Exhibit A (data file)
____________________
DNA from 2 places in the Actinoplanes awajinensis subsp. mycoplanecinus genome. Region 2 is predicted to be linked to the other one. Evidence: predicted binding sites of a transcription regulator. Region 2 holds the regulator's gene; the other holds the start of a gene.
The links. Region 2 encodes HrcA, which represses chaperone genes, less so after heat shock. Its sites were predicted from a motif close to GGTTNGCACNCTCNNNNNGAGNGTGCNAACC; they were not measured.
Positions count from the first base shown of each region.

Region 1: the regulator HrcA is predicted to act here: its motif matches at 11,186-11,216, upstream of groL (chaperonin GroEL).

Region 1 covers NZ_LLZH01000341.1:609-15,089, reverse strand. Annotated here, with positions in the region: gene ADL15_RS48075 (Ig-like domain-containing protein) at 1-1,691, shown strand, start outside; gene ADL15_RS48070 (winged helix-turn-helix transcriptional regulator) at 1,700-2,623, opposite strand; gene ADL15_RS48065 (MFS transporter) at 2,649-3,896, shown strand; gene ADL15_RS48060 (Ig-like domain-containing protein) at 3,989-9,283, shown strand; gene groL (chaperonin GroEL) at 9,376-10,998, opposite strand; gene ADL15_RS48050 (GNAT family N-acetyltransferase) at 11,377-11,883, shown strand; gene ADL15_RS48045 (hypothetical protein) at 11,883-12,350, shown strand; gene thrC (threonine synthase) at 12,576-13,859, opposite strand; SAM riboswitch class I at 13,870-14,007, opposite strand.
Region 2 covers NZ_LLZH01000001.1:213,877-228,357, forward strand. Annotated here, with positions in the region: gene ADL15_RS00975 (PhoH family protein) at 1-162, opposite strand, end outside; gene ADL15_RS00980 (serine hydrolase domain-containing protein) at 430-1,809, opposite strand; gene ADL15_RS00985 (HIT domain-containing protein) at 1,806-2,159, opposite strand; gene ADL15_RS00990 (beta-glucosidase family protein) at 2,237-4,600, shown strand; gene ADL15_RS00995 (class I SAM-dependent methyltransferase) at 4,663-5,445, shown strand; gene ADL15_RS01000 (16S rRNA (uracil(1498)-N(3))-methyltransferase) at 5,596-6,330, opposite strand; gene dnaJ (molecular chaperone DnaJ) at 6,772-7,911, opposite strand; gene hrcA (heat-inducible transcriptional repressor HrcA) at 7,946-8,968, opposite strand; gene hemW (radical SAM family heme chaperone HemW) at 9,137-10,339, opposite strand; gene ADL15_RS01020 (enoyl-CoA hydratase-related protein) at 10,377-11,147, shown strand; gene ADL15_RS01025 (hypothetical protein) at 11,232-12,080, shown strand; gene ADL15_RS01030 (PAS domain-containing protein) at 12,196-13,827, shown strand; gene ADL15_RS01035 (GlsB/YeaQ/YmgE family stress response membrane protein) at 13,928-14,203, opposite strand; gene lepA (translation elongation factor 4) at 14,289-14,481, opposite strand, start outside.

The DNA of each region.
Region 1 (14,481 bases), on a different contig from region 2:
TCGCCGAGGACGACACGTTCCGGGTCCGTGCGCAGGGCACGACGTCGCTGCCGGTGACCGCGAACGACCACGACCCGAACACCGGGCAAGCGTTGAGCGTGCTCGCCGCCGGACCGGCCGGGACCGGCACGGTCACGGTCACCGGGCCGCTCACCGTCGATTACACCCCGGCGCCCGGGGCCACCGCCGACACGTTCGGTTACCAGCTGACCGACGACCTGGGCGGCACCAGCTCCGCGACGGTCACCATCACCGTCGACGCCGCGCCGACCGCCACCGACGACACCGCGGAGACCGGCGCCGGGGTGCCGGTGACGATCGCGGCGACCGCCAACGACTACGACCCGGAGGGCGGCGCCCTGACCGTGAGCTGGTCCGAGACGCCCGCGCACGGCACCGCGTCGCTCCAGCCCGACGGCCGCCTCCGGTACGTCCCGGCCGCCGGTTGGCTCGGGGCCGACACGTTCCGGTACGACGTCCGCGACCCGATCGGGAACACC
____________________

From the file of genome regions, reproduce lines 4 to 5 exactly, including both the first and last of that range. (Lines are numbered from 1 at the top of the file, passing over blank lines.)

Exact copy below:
Region 1: the regulator HrcA is predicted to act here: its motif matches at 11,186-11,216, upstream of groL (chaperonin GroEL).

Region 1 covers NZ_LLZH01000341.1:609-15,089, reverse strand. Annotated here, with positions in the region: gene ADL15_RS48075 (Ig-like domain-containing protein) at 1-1,691, shown strand, start outside; gene ADL15_RS48070 (winged helix-turn-helix transcriptional regulator) at 1,700-2,623, opposite strand; gene ADL15_RS48065 (MFS transporter) at 2,649-3,896, shown strand; gene ADL15_RS48060 (Ig-like domain-containing protein) at 3,989-9,283, shown strand; gene groL (chaperonin GroEL) at 9,376-10,998, opposite strand; gene ADL15_RS48050 (GNAT family N-acetyltransferase) at 11,377-11,883, shown strand; gene ADL15_RS48045 (hypothetical protein) at 11,883-12,350, shown strand; gene thrC (threonine synthase) at 12,576-13,859, opposite strand; SAM riboswitch class I at 13,870-14,007, opposite strand.